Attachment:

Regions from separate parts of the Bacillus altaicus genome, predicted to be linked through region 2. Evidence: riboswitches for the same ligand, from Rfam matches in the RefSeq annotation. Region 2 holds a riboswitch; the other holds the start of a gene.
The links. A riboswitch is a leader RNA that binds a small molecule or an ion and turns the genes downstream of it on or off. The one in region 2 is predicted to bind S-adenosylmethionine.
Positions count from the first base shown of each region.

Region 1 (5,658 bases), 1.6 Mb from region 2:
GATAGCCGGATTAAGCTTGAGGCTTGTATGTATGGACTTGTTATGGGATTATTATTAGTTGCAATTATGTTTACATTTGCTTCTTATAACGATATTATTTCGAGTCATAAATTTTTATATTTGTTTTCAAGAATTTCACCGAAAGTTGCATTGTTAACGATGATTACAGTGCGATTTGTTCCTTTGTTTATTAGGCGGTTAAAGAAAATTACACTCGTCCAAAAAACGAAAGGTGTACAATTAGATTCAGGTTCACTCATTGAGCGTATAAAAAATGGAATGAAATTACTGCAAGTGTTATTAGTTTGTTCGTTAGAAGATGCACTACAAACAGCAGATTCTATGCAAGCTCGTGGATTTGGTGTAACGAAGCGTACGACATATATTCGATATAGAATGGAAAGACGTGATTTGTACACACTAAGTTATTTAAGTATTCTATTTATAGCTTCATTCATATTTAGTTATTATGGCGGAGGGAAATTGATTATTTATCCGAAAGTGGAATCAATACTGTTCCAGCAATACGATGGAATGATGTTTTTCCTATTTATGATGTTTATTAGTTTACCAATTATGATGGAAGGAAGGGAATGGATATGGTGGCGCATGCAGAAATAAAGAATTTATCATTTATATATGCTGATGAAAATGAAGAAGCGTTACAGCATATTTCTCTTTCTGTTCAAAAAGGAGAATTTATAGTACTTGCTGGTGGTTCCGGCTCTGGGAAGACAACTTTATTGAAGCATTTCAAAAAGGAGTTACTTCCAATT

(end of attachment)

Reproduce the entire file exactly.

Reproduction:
Regions from separate parts of the Bacillus altaicus genome, predicted to be linked through region 2. Evidence: riboswitches for the same ligand, from Rfam matches in the RefSeq annotation. Region 2 holds a riboswitch; the other holds the start of a gene.
The links. A riboswitch is a leader RNA that binds a small molecule or an ion and turns the genes downstream of it on or off. The one in region 2 is predicted to bind S-adenosylmethionine.
Positions count from the first base shown of each region.

Region 1 (5,658 bases), 1.6 Mb from region 2:
GATAGCCGGATTAAGCTTGAGGCTTGTATGTATGGACTTGTTATGGGATTATTATTAGTTGCAATTATGTTTACATTTGCTTCTTATAACGATATTATTTCGAGTCATAAATTTTTATATTTGTTTTCAAGAATTTCACCGAAAGTTGCATTGTTAACGATGATTACAGTGCGATTTGTTCCTTTGTTTATTAGGCGGTTAAAGAAAATTACACTCGTCCAAAAAACGAAAGGTGTACAATTAGATTCAGGTTCACTCATTGAGCGTATAAAAAATGGAATGAAATTACTGCAAGTGTTATTAGTTTGTTCGTTAGAAGATGCACTACAAACAGCAGATTCTATGCAAGCTCGTGGATTTGGTGTAACGAAGCGTACGACATATATTCGATATAGAATGGAAAGACGTGATTTGTACACACTAAGTTATTTAAGTATTCTATTTATAGCTTCATTCATATTTAGTTATTATGGCGGAGGGAAATTGATTATTTATCCGAAAGTGGAATCAATACTGTTCCAGCAATACGATGGAATGATGTTTTTCCTATTTATGATGTTTATTAGTTTACCAATTATGATGGAAGGAAGGGAATGGATATGGTGGCGCATGCAGAAATAAAGAATTTATCATTTATATATGCTGATGAAAATGAAGAAGCGTTACAGCATATTTCTCTTTCTGTTCAAAAAGGAGAATTTATAGTACTTGCTGGTGGTTCCGGCTCTGGGAAGACAACTTTATTGAAGCATTTCAAAAAGGAGTTACTTCCAATT